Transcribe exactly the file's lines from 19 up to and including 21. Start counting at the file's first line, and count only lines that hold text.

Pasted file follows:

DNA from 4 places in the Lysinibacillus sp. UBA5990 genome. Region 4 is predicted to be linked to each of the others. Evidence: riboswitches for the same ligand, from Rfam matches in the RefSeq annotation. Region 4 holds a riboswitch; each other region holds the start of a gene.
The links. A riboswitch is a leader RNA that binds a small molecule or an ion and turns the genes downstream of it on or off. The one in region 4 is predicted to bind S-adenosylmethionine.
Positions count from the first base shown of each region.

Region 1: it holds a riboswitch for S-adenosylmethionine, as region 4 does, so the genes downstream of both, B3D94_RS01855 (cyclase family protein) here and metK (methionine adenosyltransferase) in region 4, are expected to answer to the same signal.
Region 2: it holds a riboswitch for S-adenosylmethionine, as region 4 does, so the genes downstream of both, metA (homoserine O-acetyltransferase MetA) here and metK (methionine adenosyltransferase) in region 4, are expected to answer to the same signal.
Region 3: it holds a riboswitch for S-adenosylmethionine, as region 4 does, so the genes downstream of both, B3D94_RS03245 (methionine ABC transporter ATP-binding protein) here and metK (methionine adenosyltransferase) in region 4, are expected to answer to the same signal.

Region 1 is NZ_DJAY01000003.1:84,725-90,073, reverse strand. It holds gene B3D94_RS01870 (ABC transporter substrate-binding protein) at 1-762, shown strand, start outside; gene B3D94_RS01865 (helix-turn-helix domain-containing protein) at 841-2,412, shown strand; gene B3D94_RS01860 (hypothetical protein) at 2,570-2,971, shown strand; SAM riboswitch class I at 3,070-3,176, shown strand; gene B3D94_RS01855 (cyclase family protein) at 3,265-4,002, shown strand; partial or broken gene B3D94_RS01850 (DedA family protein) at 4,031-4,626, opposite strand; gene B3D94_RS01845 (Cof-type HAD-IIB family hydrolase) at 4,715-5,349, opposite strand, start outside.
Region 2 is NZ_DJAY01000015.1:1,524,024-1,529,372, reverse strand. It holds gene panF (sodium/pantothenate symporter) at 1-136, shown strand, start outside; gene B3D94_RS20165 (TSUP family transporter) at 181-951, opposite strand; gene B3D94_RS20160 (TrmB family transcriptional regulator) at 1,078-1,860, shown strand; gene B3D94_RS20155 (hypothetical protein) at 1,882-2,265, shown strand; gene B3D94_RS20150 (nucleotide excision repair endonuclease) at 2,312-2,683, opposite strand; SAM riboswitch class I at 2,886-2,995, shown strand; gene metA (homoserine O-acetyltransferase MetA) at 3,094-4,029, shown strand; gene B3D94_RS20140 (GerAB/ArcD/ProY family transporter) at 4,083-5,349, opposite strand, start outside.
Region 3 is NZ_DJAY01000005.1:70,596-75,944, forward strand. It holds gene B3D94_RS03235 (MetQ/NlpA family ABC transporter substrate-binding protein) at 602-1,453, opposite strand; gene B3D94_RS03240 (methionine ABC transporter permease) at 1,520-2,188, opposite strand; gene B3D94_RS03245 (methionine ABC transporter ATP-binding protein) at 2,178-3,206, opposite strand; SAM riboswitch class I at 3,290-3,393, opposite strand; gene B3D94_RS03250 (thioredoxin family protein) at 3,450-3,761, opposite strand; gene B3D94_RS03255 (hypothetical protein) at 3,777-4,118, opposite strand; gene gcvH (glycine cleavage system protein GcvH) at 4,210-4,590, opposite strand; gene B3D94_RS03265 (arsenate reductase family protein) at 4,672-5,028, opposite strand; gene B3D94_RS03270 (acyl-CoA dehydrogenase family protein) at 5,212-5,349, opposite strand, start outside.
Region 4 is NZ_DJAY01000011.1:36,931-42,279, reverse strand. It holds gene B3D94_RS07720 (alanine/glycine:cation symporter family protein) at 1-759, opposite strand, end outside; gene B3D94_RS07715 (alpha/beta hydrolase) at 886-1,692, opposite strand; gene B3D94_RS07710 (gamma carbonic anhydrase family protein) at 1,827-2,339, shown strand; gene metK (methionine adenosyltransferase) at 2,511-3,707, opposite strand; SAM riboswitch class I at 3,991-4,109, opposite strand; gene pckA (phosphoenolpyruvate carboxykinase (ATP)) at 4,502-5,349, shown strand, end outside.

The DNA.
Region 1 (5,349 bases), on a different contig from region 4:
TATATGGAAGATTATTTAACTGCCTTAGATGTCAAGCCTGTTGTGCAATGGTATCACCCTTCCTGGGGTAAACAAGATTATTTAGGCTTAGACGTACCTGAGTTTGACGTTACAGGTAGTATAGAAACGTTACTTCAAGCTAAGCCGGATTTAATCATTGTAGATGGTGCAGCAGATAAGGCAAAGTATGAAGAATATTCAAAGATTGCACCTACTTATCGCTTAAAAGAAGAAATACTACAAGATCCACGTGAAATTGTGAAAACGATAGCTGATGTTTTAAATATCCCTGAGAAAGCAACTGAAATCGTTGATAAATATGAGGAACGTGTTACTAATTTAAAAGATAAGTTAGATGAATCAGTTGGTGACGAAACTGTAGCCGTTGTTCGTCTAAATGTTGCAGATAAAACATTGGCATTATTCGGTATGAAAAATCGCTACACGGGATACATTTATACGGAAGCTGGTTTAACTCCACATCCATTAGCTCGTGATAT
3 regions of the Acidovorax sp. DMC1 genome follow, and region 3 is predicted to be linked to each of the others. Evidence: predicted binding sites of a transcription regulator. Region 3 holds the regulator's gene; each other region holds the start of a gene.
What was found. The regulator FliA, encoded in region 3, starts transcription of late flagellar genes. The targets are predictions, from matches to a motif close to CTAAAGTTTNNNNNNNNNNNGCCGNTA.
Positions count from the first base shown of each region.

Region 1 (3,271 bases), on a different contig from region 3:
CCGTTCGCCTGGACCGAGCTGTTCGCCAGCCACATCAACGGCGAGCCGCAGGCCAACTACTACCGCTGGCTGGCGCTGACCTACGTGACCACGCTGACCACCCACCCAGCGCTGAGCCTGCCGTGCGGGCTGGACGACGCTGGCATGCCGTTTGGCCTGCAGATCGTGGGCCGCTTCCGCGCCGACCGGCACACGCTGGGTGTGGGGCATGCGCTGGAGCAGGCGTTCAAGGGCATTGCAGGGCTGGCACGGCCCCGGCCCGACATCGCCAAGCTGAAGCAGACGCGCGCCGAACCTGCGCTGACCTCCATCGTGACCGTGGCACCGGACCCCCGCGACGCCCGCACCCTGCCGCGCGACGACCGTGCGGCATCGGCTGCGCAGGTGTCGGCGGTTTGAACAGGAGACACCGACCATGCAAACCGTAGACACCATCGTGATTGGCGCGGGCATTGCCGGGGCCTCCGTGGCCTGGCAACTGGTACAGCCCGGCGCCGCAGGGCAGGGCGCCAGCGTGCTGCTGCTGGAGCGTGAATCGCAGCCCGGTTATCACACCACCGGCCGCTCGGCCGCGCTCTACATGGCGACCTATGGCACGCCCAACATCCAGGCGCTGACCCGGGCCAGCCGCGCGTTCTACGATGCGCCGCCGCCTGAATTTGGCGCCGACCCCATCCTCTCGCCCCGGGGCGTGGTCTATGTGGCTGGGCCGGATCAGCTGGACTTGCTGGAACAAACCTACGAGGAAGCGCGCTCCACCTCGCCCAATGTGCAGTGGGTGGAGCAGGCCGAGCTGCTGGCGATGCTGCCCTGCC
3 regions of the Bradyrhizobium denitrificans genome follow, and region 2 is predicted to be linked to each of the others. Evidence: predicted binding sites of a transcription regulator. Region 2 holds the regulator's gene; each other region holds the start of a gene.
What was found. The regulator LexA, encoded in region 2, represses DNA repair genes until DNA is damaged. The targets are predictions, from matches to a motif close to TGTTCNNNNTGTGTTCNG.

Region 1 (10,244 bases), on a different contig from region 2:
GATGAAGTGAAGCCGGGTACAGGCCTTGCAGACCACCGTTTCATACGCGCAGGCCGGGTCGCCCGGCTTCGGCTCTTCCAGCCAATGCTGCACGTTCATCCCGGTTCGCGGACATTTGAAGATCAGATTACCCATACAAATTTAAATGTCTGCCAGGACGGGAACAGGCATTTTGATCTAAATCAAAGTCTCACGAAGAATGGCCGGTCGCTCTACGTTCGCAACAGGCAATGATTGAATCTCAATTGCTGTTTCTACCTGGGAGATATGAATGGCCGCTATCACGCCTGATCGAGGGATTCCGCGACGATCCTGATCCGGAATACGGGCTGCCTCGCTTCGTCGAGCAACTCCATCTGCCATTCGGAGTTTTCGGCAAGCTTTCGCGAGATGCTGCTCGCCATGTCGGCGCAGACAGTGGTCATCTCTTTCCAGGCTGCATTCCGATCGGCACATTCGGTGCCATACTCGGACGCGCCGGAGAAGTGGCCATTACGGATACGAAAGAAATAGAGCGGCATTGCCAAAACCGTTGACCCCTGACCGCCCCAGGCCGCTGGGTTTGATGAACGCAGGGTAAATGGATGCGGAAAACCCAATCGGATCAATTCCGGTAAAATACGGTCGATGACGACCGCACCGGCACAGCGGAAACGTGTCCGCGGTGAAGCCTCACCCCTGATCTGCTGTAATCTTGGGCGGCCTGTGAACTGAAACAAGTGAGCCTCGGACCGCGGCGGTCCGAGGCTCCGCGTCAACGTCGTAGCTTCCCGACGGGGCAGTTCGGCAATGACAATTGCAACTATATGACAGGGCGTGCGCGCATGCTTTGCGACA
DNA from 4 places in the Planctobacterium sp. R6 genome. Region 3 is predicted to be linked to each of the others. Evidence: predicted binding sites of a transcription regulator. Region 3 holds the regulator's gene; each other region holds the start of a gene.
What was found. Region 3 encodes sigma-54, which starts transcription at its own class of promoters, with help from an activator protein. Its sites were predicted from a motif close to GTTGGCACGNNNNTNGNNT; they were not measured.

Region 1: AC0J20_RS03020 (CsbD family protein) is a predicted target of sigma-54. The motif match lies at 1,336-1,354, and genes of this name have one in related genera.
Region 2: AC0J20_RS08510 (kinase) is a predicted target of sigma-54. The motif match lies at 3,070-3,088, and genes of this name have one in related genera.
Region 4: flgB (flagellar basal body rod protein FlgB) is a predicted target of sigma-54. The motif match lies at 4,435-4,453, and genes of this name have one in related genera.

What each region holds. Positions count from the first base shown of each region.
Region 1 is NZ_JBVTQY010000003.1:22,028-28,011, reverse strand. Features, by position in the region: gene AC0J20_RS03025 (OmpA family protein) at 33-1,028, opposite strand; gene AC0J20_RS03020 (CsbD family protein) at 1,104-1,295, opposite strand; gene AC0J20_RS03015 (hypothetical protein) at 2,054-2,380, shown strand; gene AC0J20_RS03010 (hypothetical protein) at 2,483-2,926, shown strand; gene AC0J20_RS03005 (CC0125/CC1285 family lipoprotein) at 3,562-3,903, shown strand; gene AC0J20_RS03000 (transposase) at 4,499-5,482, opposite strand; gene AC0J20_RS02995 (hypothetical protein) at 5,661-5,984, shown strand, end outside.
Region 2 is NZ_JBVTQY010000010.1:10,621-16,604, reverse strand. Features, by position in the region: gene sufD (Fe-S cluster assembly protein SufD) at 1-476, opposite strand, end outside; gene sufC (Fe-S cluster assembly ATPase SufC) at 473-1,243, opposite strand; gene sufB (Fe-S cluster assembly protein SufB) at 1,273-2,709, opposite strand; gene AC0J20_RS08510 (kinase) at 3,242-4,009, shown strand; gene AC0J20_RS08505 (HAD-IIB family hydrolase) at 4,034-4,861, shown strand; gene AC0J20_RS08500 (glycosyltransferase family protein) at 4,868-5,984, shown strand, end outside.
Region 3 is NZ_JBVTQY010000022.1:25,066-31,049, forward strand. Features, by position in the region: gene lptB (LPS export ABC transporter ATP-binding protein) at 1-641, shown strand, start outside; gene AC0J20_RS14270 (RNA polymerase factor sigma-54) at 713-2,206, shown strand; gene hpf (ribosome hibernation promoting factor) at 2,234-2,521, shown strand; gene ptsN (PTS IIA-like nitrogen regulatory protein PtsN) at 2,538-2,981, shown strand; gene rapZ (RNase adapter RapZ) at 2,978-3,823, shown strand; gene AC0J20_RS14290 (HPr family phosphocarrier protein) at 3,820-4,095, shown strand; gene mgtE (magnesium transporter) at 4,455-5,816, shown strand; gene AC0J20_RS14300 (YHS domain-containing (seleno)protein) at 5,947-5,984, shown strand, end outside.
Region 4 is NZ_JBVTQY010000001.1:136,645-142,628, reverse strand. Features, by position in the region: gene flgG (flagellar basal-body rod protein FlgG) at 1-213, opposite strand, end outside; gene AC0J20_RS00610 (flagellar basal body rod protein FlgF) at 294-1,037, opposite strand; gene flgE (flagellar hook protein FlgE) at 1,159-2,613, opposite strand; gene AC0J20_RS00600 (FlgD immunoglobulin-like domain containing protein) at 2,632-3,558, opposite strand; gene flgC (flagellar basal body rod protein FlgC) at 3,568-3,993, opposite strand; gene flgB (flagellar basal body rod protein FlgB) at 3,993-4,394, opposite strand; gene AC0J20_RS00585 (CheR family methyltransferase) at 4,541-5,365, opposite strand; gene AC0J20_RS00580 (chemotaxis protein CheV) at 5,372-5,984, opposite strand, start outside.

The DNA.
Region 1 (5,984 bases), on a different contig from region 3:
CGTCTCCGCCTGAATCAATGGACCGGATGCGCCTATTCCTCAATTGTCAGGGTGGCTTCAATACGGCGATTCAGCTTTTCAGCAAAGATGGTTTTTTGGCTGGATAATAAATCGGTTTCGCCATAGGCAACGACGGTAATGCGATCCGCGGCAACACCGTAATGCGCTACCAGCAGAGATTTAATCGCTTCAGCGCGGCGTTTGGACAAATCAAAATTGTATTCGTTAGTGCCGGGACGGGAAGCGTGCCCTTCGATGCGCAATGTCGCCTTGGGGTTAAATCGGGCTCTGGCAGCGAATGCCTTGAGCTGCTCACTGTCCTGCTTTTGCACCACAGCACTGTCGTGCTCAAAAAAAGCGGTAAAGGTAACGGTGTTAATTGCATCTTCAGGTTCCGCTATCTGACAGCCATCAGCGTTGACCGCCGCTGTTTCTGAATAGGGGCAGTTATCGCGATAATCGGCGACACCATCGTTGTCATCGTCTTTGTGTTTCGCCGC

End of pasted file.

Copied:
3 regions of the Bradyrhizobium denitrificans genome follow, and region 2 is predicted to be linked to each of the others. Evidence: predicted binding sites of a transcription regulator. Region 2 holds the regulator's gene; each other region holds the start of a gene.
What was found. The regulator LexA, encoded in region 2, represses DNA repair genes until DNA is damaged. The targets are predictions, from matches to a motif close to TGTTCNNNNTGTGTTCNG.

Region 1 (10,244 bases), on a different contig from region 2: